Cleaning Cast Iron

Cooking with cast iron can be fun. It’s versatile, you can sear something off and then finish it in the oven. Or you can bake directly in it. Which is always good because… less dishes.

When I became a “big girl” I went ahead and bought myself a couple of Le Creuset cast iron items, a grill, and skillet. I had already bought another brand, red dutch oven, and it’s still holding up great at half the price. Honestly after having them for all these years, the quality is about the same. I definitely won’t be splurging on Le Creuset anymore. Despite all the cute colors they come in! Plus I am so worried that I am going to “ruin” them all the time that I half want to buy a “cheap” set of cast iron cookware to go H.A.M. on. But I’m trying to minimize shit I don’t need so I won’t.

It may seem like I haven’t cooked lately because I haven’t posted anything on Instagram (other than my cute baby) or written any blog posts about food. But I have. I actually cook at least 3 times during the work week. It’s just not anything to “write home” about. After working all day, we just pick up the baby and go about our “regular” chores.
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The not fun part about cast iron is cleaning it. They are supposed to be super durable and last forever. But the scary part is if it isn’t seasoned right, or “washed” properly it could rust. I think that is the biggest fear for most people when using or owning a cast iron. I know it was for me!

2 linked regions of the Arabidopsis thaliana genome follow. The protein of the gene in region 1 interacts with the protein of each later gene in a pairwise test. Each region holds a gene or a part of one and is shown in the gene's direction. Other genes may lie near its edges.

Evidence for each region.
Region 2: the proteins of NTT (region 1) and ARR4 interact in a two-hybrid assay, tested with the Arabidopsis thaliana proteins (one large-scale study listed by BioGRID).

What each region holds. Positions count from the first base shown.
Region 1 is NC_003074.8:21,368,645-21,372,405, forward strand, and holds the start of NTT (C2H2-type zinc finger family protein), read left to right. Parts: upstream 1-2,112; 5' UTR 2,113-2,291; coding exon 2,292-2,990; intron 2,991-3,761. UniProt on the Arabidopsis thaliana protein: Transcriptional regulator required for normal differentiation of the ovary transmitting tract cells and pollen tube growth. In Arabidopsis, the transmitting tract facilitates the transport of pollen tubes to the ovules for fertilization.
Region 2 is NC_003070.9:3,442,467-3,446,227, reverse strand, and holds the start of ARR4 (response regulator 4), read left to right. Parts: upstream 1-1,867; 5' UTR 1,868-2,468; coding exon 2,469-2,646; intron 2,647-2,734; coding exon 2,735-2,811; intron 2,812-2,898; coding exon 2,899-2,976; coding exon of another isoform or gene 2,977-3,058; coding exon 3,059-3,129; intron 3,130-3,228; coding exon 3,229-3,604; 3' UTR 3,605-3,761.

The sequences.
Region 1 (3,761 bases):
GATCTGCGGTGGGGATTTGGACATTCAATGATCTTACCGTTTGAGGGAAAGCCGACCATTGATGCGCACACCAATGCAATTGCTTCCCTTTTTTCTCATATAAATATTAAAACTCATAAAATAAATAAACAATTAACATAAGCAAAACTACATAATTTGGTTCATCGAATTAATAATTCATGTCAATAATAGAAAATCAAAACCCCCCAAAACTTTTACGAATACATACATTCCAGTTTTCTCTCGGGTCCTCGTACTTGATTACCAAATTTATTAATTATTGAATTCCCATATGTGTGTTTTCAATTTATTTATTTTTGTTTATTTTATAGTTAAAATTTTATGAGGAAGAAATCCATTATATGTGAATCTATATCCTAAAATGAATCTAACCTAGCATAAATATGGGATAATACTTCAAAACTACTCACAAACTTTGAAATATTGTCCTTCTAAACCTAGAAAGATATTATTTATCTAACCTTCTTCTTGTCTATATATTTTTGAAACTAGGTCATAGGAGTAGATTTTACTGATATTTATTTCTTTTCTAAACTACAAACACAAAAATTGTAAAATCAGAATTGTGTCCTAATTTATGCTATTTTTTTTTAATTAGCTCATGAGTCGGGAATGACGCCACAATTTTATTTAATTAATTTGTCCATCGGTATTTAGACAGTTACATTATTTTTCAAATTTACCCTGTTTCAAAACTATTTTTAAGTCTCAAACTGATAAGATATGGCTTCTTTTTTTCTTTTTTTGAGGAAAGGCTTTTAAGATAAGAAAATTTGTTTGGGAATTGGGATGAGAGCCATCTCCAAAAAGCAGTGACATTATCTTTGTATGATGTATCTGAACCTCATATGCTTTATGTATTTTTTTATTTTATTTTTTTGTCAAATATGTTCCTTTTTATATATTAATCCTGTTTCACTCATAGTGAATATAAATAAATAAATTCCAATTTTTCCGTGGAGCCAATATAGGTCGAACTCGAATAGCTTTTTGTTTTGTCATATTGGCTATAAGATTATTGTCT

But then I came across a tip on twitter, via Alex Guarneshelli about how her friend cleans his with table salt and a little heat. W.T.F. My life is forever changed. I’m pretty sure I used the cast iron at least twice a week for the past month after that. Clearly, I’ve been living under a rock, did you already know this?

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Basically, after you are finished cooking, you just pour salt in the skillet, enough to put a thin layer on the bottom, over low heat. Then you use a towel (folded thick, don’t burn yourself please!) to push the salt around to “scrape” off the gunk you’ve built up. The salt will absorb the grease and scour the skillet without being too abrasive. Then you dump the salt in the trash, wipe it clean then re-season it!

Cook with no fear.

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